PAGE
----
I was thinking the other day about the last time I got an Easter basket. You know, the brightly colored plastic basket filled with green tinsel and packed full of candy and toys scattered around your living room floors this past weekend.
That of course got me thinking about my childhood and the community Easter egg hunt that took place for several years in Nara Visa.
When I was younger I knew that after the Easter Mass there would be an awesome wrapped basket with goodies and eggs to be hunted.
I don’t know what excited me more, the prospect of toys and candy on a day other than my birthday or Christmas, or the contest among my sister, my cousins, the neighborhood kids and me in hunting those brightly colored Easter eggs.
Now before you start to lecture me, I was fully aware of the meaning of Easter. I was, after all, the son of the local Catechism coordinator, and my mom instilled the lessons and teachings early.
This, of course, also meant that I was expected to pass every Catechism class with flying colors. You can ask my cousins about growing up around my mom and being in her Catechism classes someday. They will tell you that if there was ever a teacher you didn’t talk back to, or made sure you paid attention to, it was her.
Though strict in her teachings, my mom also let us enjoy the commercial side of Easter.
This meant that during the week leading up to Easter we got to help boil eggs and decorate them for the community Easter egg hunt held every year at the Nara Visa Community Center, an old red brick school building.
This was one of the big gatherings held in Nara Visa and back then, it was all about getting the eggs. Each family brought eggs to the event to ensure that everyone would get a chance to find some of the treasures.
This also included plastic eggs with candies and sometimes money inside and one year there was even an ostrich colored ostrich egg. I can’t remember who found that giant egg, though I can tell you he or she was the envy of us all, holding that mammoth egg over his or her head.
The families put a lot of time into decorating the eggs—everything from applying glitter, specialized shrink wrap with cartoon designs and your more than average application of food dye.
The dyed eggs were so awesome. They included multicolored, bright pastels, and at one time tie dyed eggs were included.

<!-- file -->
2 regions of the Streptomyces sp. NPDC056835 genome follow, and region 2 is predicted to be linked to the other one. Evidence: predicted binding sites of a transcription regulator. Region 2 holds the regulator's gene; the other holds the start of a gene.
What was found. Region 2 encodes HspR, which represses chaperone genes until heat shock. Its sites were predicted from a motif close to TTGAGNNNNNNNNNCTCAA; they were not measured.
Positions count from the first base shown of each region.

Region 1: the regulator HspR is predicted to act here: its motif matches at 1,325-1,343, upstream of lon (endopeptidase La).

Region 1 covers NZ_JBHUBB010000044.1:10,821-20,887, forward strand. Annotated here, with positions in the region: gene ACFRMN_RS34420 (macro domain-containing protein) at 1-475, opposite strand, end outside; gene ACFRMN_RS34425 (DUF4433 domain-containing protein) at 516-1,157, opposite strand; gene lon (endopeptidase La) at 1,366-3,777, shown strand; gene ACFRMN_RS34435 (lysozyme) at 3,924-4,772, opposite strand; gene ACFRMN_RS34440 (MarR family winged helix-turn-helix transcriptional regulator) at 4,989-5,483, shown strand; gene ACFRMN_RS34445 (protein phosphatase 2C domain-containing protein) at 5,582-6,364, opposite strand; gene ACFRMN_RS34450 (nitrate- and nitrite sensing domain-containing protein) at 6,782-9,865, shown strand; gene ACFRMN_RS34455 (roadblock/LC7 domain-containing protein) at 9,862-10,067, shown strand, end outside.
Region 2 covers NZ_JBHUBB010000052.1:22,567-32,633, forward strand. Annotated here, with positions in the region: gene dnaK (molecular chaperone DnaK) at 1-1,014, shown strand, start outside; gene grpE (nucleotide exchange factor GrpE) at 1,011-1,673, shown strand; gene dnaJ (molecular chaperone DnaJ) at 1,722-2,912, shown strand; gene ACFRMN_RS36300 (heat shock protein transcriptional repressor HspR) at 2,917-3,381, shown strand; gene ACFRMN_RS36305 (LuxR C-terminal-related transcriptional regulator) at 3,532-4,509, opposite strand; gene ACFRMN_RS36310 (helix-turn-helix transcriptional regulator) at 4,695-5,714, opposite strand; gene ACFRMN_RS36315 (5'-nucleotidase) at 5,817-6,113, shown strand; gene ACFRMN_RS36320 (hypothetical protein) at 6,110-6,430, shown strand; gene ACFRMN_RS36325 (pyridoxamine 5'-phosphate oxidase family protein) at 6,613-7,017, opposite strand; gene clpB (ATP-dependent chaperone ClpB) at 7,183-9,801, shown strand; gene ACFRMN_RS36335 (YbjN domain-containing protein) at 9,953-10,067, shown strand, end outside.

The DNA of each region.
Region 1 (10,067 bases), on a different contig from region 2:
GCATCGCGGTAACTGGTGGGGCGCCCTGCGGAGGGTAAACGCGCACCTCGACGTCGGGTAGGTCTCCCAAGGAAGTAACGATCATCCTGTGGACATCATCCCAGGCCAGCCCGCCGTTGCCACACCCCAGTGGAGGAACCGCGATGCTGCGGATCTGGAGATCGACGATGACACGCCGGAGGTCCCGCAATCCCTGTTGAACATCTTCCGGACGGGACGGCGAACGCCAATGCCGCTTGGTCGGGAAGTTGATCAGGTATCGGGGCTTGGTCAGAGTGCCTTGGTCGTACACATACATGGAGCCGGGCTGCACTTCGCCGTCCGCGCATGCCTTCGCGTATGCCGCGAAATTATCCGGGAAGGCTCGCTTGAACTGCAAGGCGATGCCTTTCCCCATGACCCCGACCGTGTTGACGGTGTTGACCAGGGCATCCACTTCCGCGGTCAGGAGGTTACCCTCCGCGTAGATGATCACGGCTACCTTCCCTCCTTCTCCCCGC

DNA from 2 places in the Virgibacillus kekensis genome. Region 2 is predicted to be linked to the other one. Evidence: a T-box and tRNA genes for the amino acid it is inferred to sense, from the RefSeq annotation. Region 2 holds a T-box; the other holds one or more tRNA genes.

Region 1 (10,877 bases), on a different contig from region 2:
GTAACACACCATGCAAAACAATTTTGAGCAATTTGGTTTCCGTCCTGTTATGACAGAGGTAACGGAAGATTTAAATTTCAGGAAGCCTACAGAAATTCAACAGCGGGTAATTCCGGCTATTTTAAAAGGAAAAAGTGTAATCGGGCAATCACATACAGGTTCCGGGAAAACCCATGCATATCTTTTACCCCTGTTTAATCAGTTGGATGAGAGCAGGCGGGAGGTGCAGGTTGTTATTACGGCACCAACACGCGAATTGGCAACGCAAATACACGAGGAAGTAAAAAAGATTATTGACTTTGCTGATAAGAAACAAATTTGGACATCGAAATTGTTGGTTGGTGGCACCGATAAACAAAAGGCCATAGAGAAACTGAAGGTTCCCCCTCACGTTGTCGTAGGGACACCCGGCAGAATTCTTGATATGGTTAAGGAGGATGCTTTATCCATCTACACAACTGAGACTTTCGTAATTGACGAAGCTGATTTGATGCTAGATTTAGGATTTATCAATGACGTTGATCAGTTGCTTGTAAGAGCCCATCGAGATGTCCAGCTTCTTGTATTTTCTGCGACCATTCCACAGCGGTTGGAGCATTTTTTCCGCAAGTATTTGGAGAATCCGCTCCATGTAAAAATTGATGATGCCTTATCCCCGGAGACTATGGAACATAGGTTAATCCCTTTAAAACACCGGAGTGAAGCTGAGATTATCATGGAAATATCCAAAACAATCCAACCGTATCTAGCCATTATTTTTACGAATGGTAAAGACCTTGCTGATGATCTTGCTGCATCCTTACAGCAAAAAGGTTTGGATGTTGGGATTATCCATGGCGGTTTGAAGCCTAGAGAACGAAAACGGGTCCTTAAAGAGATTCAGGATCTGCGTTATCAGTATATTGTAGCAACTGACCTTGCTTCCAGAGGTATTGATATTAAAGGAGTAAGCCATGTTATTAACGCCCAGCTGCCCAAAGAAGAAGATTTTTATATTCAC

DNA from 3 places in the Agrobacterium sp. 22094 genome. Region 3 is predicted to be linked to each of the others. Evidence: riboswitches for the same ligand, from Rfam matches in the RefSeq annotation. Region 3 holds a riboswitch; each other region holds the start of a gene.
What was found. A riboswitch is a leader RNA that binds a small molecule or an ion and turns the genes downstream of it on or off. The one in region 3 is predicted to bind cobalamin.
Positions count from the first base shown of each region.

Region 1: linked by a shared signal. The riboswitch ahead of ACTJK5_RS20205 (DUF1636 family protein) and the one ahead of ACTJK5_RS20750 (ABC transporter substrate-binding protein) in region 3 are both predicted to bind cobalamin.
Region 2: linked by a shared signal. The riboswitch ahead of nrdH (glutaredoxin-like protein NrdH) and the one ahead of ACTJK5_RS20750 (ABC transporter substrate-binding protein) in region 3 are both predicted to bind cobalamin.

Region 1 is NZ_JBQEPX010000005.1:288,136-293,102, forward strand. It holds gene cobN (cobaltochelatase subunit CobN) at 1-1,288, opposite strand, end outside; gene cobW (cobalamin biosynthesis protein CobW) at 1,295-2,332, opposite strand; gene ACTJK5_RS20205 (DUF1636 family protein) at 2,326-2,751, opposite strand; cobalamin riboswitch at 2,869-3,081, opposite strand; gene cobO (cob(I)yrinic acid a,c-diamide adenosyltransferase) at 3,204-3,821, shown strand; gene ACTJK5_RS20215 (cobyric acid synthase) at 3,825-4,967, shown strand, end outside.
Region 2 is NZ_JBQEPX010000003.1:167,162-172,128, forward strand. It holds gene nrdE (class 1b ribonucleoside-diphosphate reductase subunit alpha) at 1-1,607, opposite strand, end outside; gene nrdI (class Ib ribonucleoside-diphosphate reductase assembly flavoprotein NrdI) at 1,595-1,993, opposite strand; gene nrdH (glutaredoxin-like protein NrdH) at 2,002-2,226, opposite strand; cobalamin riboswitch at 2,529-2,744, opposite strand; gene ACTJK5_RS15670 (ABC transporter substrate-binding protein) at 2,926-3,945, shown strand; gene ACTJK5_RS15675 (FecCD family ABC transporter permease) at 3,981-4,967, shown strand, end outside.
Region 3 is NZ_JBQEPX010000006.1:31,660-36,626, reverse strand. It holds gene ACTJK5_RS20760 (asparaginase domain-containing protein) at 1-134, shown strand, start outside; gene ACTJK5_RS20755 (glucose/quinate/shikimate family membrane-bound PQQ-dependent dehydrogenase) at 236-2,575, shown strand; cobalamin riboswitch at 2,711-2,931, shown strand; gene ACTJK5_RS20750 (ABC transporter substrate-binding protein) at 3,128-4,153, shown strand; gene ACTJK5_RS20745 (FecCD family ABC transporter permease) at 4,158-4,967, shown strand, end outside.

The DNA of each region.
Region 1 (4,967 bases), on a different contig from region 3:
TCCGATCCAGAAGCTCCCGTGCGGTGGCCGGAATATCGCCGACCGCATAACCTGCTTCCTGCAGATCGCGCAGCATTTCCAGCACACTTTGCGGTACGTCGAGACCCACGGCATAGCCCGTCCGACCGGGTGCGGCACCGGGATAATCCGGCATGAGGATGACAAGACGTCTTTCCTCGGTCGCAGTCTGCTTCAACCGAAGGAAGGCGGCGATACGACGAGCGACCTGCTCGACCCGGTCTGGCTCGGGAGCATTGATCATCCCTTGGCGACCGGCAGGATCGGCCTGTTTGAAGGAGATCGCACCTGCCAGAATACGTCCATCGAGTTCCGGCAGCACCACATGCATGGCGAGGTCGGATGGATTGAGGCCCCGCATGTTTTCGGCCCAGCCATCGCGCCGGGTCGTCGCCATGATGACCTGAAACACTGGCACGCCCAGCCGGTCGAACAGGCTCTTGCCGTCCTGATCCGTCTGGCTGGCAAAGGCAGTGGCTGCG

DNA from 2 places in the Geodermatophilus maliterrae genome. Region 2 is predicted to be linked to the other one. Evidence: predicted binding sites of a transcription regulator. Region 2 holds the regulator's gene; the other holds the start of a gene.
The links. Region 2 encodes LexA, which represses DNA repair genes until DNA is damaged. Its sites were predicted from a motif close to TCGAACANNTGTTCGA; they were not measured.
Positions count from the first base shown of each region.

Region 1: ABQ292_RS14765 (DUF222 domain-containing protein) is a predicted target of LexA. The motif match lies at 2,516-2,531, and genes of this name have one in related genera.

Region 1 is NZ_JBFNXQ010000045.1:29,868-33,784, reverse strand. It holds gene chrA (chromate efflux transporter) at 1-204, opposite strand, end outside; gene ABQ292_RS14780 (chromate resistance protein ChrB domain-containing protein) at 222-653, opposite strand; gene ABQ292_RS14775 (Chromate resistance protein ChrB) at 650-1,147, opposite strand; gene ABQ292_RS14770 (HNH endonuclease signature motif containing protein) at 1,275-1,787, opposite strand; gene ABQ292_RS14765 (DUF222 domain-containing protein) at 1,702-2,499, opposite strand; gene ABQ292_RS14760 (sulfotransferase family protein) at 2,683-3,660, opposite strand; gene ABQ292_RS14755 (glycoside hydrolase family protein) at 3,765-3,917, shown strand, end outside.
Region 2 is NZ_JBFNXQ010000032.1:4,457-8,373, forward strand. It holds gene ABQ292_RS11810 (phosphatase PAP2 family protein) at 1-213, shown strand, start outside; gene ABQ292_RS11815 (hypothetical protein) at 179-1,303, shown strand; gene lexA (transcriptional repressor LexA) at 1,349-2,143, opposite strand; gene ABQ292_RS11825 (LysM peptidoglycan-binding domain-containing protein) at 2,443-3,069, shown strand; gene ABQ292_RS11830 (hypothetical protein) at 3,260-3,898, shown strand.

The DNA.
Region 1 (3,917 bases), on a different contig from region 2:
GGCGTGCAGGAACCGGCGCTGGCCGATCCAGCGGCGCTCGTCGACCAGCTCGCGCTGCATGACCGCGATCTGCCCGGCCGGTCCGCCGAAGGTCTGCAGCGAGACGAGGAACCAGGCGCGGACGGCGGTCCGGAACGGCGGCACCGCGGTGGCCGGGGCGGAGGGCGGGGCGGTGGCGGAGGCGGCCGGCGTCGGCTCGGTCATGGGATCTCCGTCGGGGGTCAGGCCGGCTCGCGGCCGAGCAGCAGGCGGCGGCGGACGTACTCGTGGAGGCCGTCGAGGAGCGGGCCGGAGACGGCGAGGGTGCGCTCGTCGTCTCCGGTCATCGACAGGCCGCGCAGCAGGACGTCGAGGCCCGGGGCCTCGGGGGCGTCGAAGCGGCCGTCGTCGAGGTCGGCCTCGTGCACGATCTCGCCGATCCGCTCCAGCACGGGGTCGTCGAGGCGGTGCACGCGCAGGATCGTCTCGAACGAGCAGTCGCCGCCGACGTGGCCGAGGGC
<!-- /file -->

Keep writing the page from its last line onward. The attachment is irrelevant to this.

We would all gather at the gym kitchen and begin singing songs and playing games while a group of parents went out and hid the eggs around the schoolyard and playground.
I can’t tell you how many times we would get yelled at when we would sneak over to the doors trying to get a peek at the potential hiding spots.
Oh sure, when you think about it now, it’s pretty easy to spot a brightly colored egg, but back then, you not only had to spot it you had to be quick enough to snag the egg before it was taken by another.
One year, someone decided to decorate a few dozen eggs with camouflage. This, of course, made for a very lengthy egg hunt.
The hunting grounds were divided for age groups. Those of us who were older knew not to grab the eggs on the sidewalk or on top of table and the area around the tennis court. Those eggs were for the toddlers and those under 8 years old.
The outlying areas by the playground, school house and patio areas were for the advanced egg hunters. We knew that you needed to look well because those eggs could be high, low, partially covered or in places you’d never think to look.
I remember one time someone hid an egg inside a hollowed out post near the evergreen trees. At least six people passed it before I scooped it up.
There was also a time that someone taped a plastic egg to the rope of the flag pole and raised it to the top. That one was spotted by my sister Nicole, who went up, untied it and claimed the egg and the $5 bill inside as her own.
I can say I was jealous of her find. After all we were all too busy looking down at the ground, and she was the only one who thought to look up and see that orange beacon.
So many memories came from those Easter Egg hunts—spending time with friends, family and just having a good time doing something as simple as finding eggs.
I think back to those simpler times and think that we all could use some simple in our lives.
We spend so much time rushing around with work, activities and events for family and friends. These days we tend to not have much time for simple things or much else for that matter.
This past weekend I saw a rabbit in the office parking lot and once I had put up my equipment, I decided to take a walk and follow that rabbit for awhile.
It was a short walk but for those two blocks I saw another rabbit, three crows, two cats and an overly excited Chihuahua, as if there were any other kind.
It did not yield any progress, solve any problems or was not on any of my to do list, though that walk was as simple as it may have seemed, it gave me some valuable time to think.
Thomas Garcia is a senior writer at the Quay County Sun. He can be reached at tgarcia@ qcsunonline.com